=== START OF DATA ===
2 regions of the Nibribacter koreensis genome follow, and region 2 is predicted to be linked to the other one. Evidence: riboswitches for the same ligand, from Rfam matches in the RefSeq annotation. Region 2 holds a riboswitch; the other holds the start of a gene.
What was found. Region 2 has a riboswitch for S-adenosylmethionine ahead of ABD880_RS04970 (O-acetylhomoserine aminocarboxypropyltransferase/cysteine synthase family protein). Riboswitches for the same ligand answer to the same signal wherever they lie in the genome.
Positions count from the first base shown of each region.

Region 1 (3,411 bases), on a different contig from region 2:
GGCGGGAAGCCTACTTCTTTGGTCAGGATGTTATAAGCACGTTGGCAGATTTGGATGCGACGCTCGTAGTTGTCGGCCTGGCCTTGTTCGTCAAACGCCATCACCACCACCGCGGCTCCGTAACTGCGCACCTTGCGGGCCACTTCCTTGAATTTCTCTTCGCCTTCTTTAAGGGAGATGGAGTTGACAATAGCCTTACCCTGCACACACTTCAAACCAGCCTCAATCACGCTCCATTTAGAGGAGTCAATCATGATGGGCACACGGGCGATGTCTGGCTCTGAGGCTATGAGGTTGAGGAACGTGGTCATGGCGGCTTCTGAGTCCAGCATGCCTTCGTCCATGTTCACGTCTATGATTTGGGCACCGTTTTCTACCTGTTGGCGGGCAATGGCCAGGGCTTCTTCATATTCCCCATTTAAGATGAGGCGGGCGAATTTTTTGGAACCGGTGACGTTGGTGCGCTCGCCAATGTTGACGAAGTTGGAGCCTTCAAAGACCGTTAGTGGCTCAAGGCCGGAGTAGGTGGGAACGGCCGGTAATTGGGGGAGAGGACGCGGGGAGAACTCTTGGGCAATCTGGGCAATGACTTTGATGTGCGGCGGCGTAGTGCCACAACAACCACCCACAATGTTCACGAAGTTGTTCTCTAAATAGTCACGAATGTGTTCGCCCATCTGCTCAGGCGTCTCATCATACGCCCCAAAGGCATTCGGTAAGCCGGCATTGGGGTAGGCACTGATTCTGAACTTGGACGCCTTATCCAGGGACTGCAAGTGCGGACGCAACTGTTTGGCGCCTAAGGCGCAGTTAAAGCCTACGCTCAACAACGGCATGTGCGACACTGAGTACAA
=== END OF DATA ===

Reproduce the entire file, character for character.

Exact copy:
2 regions of the Nibribacter koreensis genome follow, and region 2 is predicted to be linked to the other one. Evidence: riboswitches for the same ligand, from Rfam matches in the RefSeq annotation. Region 2 holds a riboswitch; the other holds the start of a gene.
What was found. Region 2 has a riboswitch for S-adenosylmethionine ahead of ABD880_RS04970 (O-acetylhomoserine aminocarboxypropyltransferase/cysteine synthase family protein). Riboswitches for the same ligand answer to the same signal wherever they lie in the genome.
Positions count from the first base shown of each region.

Region 1 (3,411 bases), on a different contig from region 2:
GGCGGGAAGCCTACTTCTTTGGTCAGGATGTTATAAGCACGTTGGCAGATTTGGATGCGACGCTCGTAGTTGTCGGCCTGGCCTTGTTCGTCAAACGCCATCACCACCACCGCGGCTCCGTAACTGCGCACCTTGCGGGCCACTTCCTTGAATTTCTCTTCGCCTTCTTTAAGGGAGATGGAGTTGACAATAGCCTTACCCTGCACACACTTCAAACCAGCCTCAATCACGCTCCATTTAGAGGAGTCAATCATGATGGGCACACGGGCGATGTCTGGCTCTGAGGCTATGAGGTTGAGGAACGTGGTCATGGCGGCTTCTGAGTCCAGCATGCCTTCGTCCATGTTCACGTCTATGATTTGGGCACCGTTTTCTACCTGTTGGCGGGCAATGGCCAGGGCTTCTTCATATTCCCCATTTAAGATGAGGCGGGCGAATTTTTTGGAACCGGTGACGTTGGTGCGCTCGCCAATGTTGACGAAGTTGGAGCCTTCAAAGACCGTTAGTGGCTCAAGGCCGGAGTAGGTGGGAACGGCCGGTAATTGGGGGAGAGGACGCGGGGAGAACTCTTGGGCAATCTGGGCAATGACTTTGATGTGCGGCGGCGTAGTGCCACAACAACCACCCACAATGTTCACGAAGTTGTTCTCTAAATAGTCACGAATGTGTTCGCCCATCTGCTCAGGCGTCTCATCATACGCCCCAAAGGCATTCGGTAAGCCGGCATTGGGGTAGGCACTGATTCTGAACTTGGACGCCTTATCCAGGGACTGCAAGTGCGGACGCAACTGTTTGGCGCCTAAGGCGCAGTTAAAGCCTACGCTCAACAACGGCATGTGCGACACTGAGTACAA